The governing of men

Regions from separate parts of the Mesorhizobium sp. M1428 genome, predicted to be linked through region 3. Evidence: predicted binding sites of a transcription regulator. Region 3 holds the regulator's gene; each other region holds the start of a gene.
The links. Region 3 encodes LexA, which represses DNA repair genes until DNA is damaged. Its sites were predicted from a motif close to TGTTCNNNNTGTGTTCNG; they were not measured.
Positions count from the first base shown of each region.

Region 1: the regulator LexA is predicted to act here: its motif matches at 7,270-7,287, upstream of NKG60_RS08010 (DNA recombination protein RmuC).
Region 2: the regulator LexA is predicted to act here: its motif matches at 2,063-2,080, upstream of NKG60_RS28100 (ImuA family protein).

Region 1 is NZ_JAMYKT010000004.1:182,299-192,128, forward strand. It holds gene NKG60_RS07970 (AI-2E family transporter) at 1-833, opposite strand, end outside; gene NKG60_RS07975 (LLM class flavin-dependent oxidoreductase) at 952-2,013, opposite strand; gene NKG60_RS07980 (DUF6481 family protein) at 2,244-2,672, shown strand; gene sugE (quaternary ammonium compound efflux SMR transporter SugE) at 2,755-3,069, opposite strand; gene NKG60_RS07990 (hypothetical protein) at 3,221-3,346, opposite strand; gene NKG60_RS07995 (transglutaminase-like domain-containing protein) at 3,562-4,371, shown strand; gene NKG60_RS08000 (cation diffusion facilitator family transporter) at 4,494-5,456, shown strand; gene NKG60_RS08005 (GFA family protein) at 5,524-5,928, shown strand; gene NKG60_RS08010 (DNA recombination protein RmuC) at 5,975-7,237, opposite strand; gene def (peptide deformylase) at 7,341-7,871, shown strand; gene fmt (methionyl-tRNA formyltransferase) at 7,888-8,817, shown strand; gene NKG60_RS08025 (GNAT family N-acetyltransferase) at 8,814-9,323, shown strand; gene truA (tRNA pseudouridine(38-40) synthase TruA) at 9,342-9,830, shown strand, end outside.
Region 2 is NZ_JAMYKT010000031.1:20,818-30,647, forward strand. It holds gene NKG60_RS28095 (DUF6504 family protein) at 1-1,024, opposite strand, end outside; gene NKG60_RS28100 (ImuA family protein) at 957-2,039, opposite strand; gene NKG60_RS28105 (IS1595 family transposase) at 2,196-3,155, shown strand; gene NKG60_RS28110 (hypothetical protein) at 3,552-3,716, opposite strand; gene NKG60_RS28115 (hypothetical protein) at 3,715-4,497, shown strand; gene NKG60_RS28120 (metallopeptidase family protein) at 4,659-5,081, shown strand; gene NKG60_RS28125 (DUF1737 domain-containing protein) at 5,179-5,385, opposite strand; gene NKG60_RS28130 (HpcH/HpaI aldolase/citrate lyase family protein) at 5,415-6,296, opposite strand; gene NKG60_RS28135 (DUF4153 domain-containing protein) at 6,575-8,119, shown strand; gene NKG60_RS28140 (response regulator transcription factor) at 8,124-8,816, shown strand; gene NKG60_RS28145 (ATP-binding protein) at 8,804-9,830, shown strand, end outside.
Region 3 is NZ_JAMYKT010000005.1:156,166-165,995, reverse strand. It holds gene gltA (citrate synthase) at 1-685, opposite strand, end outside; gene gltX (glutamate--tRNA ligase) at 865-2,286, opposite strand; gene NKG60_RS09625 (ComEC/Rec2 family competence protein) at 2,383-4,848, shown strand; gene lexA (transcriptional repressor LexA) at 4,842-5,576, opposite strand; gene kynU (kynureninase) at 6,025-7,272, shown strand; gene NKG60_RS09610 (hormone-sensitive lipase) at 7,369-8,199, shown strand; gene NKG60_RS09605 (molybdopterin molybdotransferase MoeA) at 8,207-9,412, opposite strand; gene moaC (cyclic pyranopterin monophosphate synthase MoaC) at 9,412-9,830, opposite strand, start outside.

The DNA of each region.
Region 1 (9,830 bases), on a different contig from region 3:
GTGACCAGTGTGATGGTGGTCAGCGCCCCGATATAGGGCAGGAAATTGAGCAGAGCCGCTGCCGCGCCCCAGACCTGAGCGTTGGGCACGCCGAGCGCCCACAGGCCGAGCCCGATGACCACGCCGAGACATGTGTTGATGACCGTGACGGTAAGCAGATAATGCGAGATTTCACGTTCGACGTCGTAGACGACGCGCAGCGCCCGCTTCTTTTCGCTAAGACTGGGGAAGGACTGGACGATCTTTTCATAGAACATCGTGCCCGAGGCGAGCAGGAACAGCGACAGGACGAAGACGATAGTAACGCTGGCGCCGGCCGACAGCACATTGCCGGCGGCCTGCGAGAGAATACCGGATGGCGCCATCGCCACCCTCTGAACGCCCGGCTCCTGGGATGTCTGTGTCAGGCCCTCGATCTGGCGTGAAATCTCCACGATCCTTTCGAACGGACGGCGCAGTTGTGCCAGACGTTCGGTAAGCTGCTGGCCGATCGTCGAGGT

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Reviews the book, The governing of men by Alexander H. Leighton (1945). About the time this book was published the first atomic bomb exploded. The author leans heavily upon two psychological formulations that are only partly satisfactory: the frustration-aggression formula, and the law of effect. Of the two, the former is handled with greater caution. Responses other than aggression are noted on the part of the frustrated evacuees, though it seems to me that Leighton does not perceive clearly enough that planning and foresight are among the most important of all human responses to frustrating conditions. The concepts of reward and punishment are not convincingly employed. No clear examples of the actual effects of either incentive are given. The law of effect is taken on faith. One feels that the author would welcome the collaboration of psychologists in his team of observers, provided they would leave all preconceptions at the gate, and, like other participants, focus exclusively upon the phenomena of human relations as they unfold. The Governing of Men supplies the method, the spirit, and the initial formulations on which a new basic social science—a fusion of psychology, anthropology, sociology, and administration—can safely build. (PsycINFO Database Record (c) 2006 APA, all rights reserved)

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